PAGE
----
The world spent over $100 billion a year on cancer drugs in 2015, a year in which the world’s highest paid CEO made his killing from cancer patients. Much of this is spent on chemotherapy, which is well-known to weaken patients, sacrifice their immune systems and make them susceptible to co-infections, diseases and other complications.
In addition to these side-effects, it has now been discovered that while chemotherapy does kill cancer cells, it can also trigger cancer cells to disperse throughout the body triggering more aggressive tumors to develop in the lungs and other vital bodily systems.
A new research study conducted by Dr. George Karagiannis of the Albert Einstein College of Medicine of Yeshiva University in New York explains how this works. Entitled, Neoadjuvant chemotherapy induces breast cancer metastasis through a TMEM-mediated mechanism, Dr. Karagiannis’ study focused on breast cancer patients, looking at the unintended consequences of chemo.
Many are given chemotherapy before surgery, but the new research suggests that, although it shrinks tumours in the short term, it could trigger the spread of cancer cells around the body.
It is thought the toxic medication switches on a repair mechanism in the body which ultimately allows tumours to grow back stronger. It also increases the number of ‘doorways’ on blood vessels which allow cancer to spread throughout the body. [Source]
In short, chemotherapy is now shown to in some cases increase the likelihood that cancer will spread throughout the patient’s body. The cancer cells are reacting to chemotherapy by dispersing throughout the body to look for new hosts.
By studying the process of intravasation or entry of cells into the vasculature, Karagiannis et al. discovered that, in addition to killing tumor cells, chemotherapy treatment can also increase intravasation. Groups of cells collectively known as tumor microenvironment of metastasis (TMEM) can serve as gateways for tumor cells entering the vasculature, and the authors discovered that several types of chemotherapy can increase the amounts of TMEM complexes and circulating tumor cells in the bloodstream. [Source]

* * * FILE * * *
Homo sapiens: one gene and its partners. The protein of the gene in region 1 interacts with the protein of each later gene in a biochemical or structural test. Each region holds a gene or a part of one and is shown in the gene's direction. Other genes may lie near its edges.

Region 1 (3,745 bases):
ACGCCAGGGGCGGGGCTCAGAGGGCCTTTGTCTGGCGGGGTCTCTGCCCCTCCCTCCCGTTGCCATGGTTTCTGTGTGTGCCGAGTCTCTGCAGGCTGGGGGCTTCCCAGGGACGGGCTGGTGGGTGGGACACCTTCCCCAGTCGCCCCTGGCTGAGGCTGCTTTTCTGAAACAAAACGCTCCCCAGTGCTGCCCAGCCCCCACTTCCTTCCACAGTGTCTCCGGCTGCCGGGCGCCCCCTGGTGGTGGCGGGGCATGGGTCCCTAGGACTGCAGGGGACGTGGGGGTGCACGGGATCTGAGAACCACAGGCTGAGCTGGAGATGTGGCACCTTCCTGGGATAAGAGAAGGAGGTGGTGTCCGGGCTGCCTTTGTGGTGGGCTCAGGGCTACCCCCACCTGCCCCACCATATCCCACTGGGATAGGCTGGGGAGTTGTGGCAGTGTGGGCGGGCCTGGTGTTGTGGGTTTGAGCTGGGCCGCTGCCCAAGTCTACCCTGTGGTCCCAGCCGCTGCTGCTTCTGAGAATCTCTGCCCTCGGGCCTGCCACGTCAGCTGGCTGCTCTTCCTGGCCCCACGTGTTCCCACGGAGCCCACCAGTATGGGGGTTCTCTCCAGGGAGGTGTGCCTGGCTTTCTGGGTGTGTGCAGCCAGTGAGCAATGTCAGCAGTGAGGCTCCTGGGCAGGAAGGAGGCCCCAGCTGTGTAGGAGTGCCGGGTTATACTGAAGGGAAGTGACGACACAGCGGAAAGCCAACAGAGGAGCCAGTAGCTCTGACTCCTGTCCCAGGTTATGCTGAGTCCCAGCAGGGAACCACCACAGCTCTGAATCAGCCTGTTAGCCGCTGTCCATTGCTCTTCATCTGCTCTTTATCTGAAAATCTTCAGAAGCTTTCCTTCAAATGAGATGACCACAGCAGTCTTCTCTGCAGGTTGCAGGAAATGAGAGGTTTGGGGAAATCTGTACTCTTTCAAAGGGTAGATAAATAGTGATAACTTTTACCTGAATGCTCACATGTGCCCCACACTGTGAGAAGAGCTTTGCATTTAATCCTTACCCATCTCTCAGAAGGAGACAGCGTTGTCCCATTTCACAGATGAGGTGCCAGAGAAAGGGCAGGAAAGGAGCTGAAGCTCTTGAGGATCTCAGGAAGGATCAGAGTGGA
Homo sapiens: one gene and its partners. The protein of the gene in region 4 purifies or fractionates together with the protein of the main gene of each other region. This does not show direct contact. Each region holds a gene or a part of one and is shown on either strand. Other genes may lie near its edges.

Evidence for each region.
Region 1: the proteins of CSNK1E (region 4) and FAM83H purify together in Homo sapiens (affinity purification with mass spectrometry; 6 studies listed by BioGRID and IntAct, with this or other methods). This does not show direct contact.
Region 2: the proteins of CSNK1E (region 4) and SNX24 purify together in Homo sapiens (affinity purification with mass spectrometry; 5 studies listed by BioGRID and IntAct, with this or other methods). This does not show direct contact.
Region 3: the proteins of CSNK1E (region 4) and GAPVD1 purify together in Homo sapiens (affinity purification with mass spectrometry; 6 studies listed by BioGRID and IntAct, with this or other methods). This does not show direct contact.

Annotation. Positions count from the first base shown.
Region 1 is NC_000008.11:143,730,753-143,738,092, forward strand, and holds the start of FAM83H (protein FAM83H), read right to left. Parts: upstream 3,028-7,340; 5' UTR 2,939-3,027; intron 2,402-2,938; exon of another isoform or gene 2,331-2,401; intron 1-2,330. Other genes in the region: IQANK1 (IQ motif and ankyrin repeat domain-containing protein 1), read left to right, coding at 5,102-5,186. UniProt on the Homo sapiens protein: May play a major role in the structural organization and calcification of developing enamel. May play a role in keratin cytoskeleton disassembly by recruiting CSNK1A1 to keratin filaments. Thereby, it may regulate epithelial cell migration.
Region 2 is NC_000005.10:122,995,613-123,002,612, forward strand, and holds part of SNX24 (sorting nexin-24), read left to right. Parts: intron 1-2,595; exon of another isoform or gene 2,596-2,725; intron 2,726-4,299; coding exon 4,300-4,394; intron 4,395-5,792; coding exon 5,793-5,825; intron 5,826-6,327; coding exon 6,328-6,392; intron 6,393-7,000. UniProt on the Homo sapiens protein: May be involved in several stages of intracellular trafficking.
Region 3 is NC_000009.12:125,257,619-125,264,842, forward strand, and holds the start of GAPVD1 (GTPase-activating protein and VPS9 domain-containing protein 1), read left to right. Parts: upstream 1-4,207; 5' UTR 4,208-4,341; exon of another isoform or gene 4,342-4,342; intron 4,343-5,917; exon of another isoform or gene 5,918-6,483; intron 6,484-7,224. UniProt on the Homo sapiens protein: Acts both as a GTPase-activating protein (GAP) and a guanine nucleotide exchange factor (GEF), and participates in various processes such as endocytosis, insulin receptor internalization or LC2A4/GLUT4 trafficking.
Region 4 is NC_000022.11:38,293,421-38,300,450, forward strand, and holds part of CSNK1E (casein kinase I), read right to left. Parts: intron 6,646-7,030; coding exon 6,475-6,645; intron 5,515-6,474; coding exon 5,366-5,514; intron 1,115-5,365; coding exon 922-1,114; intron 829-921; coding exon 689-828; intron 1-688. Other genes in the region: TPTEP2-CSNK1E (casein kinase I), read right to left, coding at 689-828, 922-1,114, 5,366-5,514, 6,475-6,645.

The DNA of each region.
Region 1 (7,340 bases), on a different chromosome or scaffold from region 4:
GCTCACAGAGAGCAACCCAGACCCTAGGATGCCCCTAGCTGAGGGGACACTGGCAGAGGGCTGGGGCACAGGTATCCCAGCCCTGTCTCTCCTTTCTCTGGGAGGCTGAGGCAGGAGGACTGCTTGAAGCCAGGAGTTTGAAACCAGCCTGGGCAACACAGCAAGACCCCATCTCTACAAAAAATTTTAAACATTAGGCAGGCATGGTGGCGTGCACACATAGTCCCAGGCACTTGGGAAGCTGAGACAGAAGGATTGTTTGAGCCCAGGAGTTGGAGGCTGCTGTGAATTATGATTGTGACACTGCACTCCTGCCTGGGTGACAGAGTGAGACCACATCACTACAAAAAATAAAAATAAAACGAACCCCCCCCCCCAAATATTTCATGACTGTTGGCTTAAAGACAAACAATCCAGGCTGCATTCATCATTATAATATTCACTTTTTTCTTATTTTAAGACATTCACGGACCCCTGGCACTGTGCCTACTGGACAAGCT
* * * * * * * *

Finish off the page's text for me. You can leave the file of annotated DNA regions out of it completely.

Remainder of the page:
Karagiannis discovered that mice exposed to chemotherapy saw an increase the number of cancer cells circulating throughout the body and lungs. This research finally offers a scientific explanation of why so many patients see their cancer spread into other parts of their bodies once chemo/radiation treatment begins.
Having isolated this effect in breast cancer cases only, the research opens the door to examine the possibility of this happening in patients with other types of cancer who choose chemotherapy.
In this study we only investigated chemotherapy-induced cancer cell dissemination in breast cancer. We are currently working on other types of cancer to see if similar effects are elicited. ~Dr. George Karagiannis
There are many approaches to treating cancer, and shockingly many of the natural approaches which require few if any drugs are actually illegal in our society. Furthermore, regarding breast cancer, mammograms are known to be dangerous, the number of false positive cancer test results is shockingly high, and in many cases women are being treated for cancer when they don’t even have it.
The preferred mainstream cancer treatment has become a means of capitalizing on human suffering, and while it has long been suspected that chemo can do more harm than good, we now have research indicating that this is indeed the case. Dr. Karagiannis’ study adds a very significant piece of the puzzle of why the contemporary model of cancer care should be abandoned in favor of natural treatments.
About the Author
Alex Pietrowski is an artist and writer concerned with preserving good health and the basic freedom to enjoy a healthy lifestyle. He is a staff writer for WakingTimes.com and Offgrid Outpost, a provider of storable food and emergency kits. Alex is an avid student of Yoga and life.
This article (Chemotherapy May Spread Cancer and Trigger More Aggressive Tumors, Says New Research) was originally created and published by Waking Times and is published here under a Creative Commons license with attribution to Alex Pietrowski and WakingTimes.com.